The great British emissions scandal: UK motorists exceed ‘official’ emission limits by 10 million tonnes a year

Published 16 February 2016

Cars on British roads are pumping out 10 million tonnes more CO2 than owners have been led to believe, according to latest research by

The consumer motoring website analysed 100,000 Real MPG submissions from readers and found that fewer than two out of every 10 cars achieved advertised MPG and CO2 figures in everyday driving.

The 10 million tonne spike in CO2 is the equivalent to an additional 5.4 million new cars on Britain’s roads - which is the same as the emissions from every new car registered in 2014 and 2015 combined. The research also shows that the gap between the claimed official figures and Real MPG has grown every year since 2011. It demonstrates that while CO2 emissions have been falling on paper, in the real world they have remained largely stable.

Motorists are finding it increasingly difficult to predict how much fuel their car will use

As a result motorists are finding it increasingly difficult to predict how much fuel their car will use, with the UK’s average shortfall now accounting for 2,404 million litres of unleaded and 1,751 million litres of diesel annually. In turn, this produced an additional 5.55 billion kg of CO2 for petrol and 4.69 billion kg of CO2 for diesel.

The Lexus NX is the worst performer overall, achieving a pitiful 65 per cent average of its official MPG figure. The Land Rover Discovery Sport is the second worst – 65.1 per cent – while the Mercedes-Benz SLK is third with a disappointing average of 67.2 per cent.

Real MPG invited car owners to submit how many miles their cars actually do to the gallon, covering all major makes and models. Unlike official (laboratory tested) fuel consumption figures, Real MPG gives real life comparative data and allows car owners and buyers to see how much on-the-road fuel a vehicle really uses.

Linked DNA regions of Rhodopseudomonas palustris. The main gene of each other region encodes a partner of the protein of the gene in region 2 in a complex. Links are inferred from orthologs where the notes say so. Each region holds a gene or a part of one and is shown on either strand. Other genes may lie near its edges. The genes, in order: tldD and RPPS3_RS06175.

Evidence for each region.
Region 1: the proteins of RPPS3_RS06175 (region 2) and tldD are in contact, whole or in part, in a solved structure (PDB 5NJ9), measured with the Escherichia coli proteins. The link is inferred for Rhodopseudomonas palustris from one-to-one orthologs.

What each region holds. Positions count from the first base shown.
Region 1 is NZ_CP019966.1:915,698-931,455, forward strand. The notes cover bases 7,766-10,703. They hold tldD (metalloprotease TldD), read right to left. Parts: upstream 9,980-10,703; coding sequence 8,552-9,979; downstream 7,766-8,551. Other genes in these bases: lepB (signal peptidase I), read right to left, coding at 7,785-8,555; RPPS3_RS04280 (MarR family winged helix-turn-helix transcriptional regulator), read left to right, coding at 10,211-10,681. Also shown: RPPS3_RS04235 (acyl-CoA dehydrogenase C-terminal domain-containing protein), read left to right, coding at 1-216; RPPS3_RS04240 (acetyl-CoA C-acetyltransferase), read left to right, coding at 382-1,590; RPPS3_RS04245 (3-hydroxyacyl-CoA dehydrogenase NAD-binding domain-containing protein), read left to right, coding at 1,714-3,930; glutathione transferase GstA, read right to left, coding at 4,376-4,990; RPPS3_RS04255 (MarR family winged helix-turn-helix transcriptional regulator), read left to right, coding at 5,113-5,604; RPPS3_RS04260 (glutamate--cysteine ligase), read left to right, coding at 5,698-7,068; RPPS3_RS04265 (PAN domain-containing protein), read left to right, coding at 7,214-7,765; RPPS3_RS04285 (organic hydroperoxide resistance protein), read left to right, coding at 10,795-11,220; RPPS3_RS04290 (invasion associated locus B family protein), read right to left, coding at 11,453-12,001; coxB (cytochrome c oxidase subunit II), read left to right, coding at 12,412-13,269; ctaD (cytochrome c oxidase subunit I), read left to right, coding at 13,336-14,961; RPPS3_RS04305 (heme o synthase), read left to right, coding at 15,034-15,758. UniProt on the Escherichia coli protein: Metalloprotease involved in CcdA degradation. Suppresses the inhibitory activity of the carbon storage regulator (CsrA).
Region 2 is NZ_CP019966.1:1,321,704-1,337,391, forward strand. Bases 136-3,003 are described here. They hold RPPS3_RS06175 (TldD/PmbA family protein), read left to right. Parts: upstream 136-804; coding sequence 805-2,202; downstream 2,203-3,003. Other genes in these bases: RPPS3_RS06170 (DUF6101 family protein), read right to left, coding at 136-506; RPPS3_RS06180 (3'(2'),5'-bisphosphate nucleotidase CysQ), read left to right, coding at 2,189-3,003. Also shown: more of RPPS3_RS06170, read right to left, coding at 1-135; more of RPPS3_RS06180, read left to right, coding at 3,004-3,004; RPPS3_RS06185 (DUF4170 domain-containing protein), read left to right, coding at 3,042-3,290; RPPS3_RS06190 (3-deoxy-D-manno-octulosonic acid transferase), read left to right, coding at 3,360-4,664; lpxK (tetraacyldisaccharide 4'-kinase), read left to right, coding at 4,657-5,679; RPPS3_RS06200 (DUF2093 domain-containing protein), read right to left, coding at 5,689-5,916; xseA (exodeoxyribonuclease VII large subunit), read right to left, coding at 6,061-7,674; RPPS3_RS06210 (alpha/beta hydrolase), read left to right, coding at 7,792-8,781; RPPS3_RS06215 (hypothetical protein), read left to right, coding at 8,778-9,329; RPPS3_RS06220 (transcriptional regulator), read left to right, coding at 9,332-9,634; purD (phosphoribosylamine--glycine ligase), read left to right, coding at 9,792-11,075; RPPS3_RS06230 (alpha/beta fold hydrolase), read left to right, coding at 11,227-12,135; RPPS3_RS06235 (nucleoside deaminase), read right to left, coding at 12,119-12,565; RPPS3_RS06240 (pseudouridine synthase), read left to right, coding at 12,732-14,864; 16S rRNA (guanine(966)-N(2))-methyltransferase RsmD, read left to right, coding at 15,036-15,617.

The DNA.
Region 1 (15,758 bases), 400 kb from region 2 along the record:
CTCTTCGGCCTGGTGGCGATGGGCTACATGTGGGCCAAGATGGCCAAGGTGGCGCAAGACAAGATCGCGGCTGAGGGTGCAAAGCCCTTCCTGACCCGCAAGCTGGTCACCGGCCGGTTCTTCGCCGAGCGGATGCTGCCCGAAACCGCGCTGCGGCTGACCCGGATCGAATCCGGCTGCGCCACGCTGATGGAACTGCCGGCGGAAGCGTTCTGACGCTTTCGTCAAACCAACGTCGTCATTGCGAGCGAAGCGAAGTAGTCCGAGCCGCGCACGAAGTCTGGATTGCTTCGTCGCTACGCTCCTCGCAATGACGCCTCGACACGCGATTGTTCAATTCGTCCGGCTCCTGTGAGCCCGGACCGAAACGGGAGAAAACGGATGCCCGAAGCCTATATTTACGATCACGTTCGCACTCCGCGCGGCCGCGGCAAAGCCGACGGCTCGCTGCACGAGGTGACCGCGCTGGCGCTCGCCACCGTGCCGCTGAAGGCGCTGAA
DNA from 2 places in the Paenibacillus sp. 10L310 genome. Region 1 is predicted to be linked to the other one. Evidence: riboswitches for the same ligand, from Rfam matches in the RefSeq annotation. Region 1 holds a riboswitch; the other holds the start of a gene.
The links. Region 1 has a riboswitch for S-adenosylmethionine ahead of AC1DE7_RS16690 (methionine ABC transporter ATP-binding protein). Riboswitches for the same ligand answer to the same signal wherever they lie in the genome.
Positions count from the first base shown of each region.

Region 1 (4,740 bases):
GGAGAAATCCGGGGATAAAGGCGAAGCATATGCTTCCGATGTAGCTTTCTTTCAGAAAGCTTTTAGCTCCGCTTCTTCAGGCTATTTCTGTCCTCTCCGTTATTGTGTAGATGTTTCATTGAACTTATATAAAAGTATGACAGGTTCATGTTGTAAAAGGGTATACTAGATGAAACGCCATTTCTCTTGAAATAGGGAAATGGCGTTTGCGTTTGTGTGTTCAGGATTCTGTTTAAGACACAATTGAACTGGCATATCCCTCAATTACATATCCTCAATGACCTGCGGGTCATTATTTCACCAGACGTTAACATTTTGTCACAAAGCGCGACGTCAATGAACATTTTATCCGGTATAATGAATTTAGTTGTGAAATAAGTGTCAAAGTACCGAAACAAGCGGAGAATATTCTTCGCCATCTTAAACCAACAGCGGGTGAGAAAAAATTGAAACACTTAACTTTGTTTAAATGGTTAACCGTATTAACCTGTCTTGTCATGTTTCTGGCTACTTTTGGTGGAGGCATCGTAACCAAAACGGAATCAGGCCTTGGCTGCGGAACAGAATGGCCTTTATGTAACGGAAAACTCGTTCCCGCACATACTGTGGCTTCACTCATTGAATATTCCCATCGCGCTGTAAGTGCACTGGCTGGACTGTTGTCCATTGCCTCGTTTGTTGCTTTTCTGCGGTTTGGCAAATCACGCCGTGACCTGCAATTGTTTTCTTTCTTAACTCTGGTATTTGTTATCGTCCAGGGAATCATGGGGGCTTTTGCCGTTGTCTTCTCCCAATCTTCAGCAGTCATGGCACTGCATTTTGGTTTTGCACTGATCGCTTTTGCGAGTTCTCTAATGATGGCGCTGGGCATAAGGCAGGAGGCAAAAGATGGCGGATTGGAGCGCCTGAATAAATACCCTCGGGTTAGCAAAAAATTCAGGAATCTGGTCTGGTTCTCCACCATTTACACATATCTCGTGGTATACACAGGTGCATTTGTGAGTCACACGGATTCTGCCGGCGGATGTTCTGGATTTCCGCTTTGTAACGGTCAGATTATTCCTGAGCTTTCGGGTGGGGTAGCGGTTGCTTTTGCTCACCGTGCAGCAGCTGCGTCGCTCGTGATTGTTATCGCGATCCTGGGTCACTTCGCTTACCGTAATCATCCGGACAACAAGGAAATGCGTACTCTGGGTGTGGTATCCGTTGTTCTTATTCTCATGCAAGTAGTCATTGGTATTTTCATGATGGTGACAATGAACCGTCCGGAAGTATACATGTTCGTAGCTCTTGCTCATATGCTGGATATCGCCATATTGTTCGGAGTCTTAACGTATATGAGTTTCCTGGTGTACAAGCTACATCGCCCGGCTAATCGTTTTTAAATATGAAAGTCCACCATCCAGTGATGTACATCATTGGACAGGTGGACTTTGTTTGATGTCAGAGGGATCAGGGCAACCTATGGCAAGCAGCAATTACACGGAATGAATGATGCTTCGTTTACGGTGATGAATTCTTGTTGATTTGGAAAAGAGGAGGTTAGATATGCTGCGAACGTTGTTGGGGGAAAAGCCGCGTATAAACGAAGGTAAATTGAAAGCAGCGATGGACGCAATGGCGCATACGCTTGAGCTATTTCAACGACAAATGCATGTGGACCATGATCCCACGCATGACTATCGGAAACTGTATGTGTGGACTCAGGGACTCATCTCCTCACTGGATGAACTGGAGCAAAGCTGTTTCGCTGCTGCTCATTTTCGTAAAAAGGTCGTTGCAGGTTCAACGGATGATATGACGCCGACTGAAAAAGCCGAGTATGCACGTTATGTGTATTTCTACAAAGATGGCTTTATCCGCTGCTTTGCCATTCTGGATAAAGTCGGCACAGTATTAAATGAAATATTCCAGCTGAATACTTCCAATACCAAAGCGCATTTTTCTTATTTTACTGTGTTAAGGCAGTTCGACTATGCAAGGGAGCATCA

Real MPG was launched in 2011 after received thousands of complaints from readers that their cars could not match the ‘official’ EC fuel economy figures.

The best performers were mostly older cars, with the Jaguar XK coming out top with an impressive 108.9 per cent of its official fuel economy rating. Second place went to the Toyota MR2, which returns 106.7 per cent of its official figure. The Jaguar XJ (2003 – 2009 model) was third, with 106.6 per cent.

The main reason why new cars have performed increasingly poorly is because, from 2015, car manufacturers have been fined by the EC if the corporate average CO2 emissions of their cars exceeds 130g/km according to MPG and CO2 laboratory tests. To avoid the fines, vehicles are optimised for the 20 minute test and critics claim it does little to replicate real world driving, while the testing itself is either carried out by independent test organisations or by the vehicle manufacturers themselves. The Vehicle Certification Agency (VCA) states it only “witnesses some tests being carried out.” managing editor Dan Powell said:“Car emissions made all the headlines for all the wrong reasons in 2015, but the Volkswagen scandal is only half the story. The combination of inaccurate fuel economy figures and CO2 ratings make it extremely difficult for motorists to understand how much fuel a car uses or how polluting it will be.

“Real MPG gives car owners and buyers free, accurate predictions as to how much fuel they will really use. Rather than attack the EC testing process, which are now the basis of car and company car taxation, we prefer to offer realistic figures achieved by real motorists to be used alongside official guidelines.”

What are the best best Real MPG cars of 2015?

Or discover the worst Real MPG cars of 2015


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